"This is a beautiful and unusual film, made even more so by its joyous celebration of folk music. Beautifully nuanced, well paced, and highly absorbing, this haunting film is an absolute gem. It is no wonder that it won the 2000 Sundance Film Festival Special Jury Award for Outstanding Ensemble Performance. The performances in this film are simply stellar and worthy of recognition.
The year is 1907, and the highly independent and intelligent Dr. Lily Penleric (Janet McTeer), a noted musicologist, has once again been passed over for promotion by the college at which she teaches. Angry, she decides to pull up stakes and go to visit her sister, Elna (Jane Adams), who is one of two women teaching at a settlement school in the Appalachian Mountains of North Carolina.
When Janet arrives, she hears one of her sister's helpers, Deladis (Emma Rossum), singing an old folk song that she recognizes. It is being sung in a way that she has never before heard it sung. Upon discovering that the song was handed down generationally in this insular community, she realizes that she may actually be hearing the song as it may originally have been intended to be sung. Excited by her discovery, she sets about capturing as many songs as she can from these fiercely proud, mountain people. In effect, she is memorializing a rich, oral, musical history.
Her project takes Janet on a voyage of self-discovery, both personal and professional. Along the way, she becomes immersed in the the lives and traditions of these mountain people, realizing what an integral part music plays in their lives. While poor in terms of creature comforts and leading a harsh, hardscrabble sort of life, these mountain folks have a culturally rich, oral tradition and are a veritable treasure trove of old songs.
While catching the music and lyrics of these old songs for posterity and wider appreciation, notating her discovery of these songs for a book that she hopes to write, Dr. Penleric makes the acquaintance of a number of mountain men and women, including a tough old bird, Viney Butler (Pat Carroll). This leads to meeting with Viney's suspicious but intelligent, talented, and good looking grandson, Tom Bledsoe (Aidan Quinn), with whom she ultimately developes a passionate relationship that correlates nicely to her passion for music.
A number of other subplots are woven throughout this film. One involves her sister, Elna, who becomes involved with a love that dare not speak its name. There is also a love triangle between two of the mountain woman and the husband of one of them. Young love and coming of age are also themes that are touched upon. Meanwhile, a mining company seeks to buy out the land from under these people for a mere pittance. All of these subplots serve to illustrate the often harsh reality of life in the mountains. The only problem that I found was with the subplot involving Elna and her lover, Harriet, in terms of the complacency that surrounds what ultimately happens to Harriet. It was a most disturbing resolution that did not ring altogether true. Still, the overall strength of the film is such that it overcomes this incongruity.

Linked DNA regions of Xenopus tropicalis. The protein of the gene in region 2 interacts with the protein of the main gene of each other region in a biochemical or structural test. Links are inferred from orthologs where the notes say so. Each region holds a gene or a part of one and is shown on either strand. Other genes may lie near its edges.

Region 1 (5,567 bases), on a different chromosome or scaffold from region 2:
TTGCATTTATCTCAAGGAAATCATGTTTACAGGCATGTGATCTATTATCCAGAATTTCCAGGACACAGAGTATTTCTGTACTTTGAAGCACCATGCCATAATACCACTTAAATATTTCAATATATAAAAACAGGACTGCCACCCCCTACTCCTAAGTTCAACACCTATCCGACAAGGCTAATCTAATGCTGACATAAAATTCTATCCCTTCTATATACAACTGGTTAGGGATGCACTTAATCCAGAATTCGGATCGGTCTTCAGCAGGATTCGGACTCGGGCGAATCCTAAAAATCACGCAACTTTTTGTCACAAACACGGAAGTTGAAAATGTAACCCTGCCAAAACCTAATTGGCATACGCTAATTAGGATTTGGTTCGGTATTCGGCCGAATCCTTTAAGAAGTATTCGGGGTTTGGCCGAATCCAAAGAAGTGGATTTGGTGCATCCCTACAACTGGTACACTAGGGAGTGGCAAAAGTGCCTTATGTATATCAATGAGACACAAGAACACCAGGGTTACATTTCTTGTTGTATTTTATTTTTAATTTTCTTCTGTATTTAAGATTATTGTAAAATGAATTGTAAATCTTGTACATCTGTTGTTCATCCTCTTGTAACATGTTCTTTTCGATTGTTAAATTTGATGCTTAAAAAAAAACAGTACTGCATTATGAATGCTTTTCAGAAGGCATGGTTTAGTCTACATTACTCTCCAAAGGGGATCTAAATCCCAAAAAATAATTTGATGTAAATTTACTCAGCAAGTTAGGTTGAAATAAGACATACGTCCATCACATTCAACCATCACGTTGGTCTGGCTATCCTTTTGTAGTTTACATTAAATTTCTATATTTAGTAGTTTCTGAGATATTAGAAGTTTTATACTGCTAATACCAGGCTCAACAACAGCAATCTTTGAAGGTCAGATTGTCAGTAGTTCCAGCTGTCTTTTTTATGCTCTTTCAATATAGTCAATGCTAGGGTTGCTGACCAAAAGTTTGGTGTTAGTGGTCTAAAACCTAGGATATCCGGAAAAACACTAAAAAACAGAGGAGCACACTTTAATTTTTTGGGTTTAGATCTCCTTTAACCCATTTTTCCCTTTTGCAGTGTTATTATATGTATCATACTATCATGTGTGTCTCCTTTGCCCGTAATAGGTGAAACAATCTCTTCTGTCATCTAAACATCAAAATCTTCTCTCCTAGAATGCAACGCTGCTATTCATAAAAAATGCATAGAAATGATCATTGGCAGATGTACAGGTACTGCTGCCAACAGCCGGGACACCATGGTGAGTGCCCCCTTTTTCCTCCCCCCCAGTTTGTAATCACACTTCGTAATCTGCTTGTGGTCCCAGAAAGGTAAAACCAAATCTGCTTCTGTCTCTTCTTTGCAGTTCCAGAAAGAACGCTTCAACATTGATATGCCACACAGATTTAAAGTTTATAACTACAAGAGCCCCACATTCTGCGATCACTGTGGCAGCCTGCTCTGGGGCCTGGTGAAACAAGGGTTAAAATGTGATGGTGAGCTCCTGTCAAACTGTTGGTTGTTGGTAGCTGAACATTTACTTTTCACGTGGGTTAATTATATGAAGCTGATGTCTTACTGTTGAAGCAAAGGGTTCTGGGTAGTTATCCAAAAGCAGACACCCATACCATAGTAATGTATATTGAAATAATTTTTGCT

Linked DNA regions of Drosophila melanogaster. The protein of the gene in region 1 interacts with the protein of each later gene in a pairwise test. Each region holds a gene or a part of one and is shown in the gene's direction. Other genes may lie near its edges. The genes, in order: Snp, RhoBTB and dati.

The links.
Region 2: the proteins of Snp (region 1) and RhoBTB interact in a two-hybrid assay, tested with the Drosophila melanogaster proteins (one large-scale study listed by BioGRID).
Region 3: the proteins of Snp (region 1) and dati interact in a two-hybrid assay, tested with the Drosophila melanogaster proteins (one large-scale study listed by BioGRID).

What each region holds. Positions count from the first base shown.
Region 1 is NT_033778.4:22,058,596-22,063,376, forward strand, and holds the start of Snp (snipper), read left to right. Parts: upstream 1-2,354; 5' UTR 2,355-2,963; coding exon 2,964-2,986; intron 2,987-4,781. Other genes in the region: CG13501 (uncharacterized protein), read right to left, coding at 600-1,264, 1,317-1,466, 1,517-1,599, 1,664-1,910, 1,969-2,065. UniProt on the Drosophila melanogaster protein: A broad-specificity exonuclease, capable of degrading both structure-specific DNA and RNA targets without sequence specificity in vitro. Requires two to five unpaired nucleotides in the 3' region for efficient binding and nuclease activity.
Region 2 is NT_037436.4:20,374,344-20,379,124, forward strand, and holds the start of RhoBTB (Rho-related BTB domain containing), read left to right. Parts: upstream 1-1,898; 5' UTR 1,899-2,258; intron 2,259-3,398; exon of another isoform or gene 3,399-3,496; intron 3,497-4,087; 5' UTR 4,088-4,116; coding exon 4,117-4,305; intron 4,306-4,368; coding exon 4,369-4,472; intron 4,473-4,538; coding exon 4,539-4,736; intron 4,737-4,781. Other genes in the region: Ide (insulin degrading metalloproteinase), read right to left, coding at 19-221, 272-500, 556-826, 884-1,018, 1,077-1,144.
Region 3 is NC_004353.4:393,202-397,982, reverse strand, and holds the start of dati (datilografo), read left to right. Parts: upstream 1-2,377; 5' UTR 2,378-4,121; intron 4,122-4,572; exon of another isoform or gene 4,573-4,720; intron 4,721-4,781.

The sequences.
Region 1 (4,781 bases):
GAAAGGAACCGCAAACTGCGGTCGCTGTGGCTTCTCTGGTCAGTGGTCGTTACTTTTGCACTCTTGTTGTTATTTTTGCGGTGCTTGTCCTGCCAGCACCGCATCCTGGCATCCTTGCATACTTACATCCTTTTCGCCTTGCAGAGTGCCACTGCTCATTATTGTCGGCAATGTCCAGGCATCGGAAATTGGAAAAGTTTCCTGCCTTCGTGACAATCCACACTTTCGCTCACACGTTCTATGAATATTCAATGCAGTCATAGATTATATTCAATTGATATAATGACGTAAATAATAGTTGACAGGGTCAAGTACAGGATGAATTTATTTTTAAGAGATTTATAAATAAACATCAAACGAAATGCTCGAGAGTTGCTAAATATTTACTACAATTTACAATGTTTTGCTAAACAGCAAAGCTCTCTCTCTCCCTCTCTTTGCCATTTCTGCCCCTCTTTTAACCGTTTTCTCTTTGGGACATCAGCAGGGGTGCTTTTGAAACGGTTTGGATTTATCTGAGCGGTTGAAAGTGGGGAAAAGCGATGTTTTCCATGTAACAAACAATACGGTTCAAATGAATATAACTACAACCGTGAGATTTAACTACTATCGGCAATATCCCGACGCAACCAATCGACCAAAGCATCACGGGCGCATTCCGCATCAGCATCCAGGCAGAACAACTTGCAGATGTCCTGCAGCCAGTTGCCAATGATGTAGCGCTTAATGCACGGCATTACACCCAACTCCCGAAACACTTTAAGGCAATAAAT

Janet McTeer gives a no nonsense performance, and the way that the music seems to transfix and transform her is a joy to behold. Jane Adams, as Elna, gives an exquisitely beautiful and sensitive performance, as does E. Katherine Kerr in the role of Harriet, the settlement school teacher with whom Elna is involved. Aidan Quinn gives an intelligent and thoughtful performance as a mountain man who has been to the outside world and found it wanting. Pat Carroll is sensational as Viney Butler, the mountain woman who takes the vicissitudes of life in stride and wears many hats: mother, grandmother, midwife, musician, singer, and oral historian. Emma Rossum, however, is positively radiant as the young, fresh faced, mountain lass with a smile and voice that will tear your heart apart. She is a wonderful, young performer with operatic training and the ability to sing like Dolly Parton. What a find!
Cameo appearances by Taj Mahal, Iris Dement, and others serve to further enrich this film. The music and songs are played and sung live, which makes them resonate with authenticity and adds a vibrancy that might otherwise be lost. The folk dancing is a joy to watch, as the mountain people gather around for a jamboree. The film, shot on location, captures all the physical beauty of the terrain, as well as the rusticity and harshness of life in the mountains. This is simply a great film that is well worth having in one's personal collection.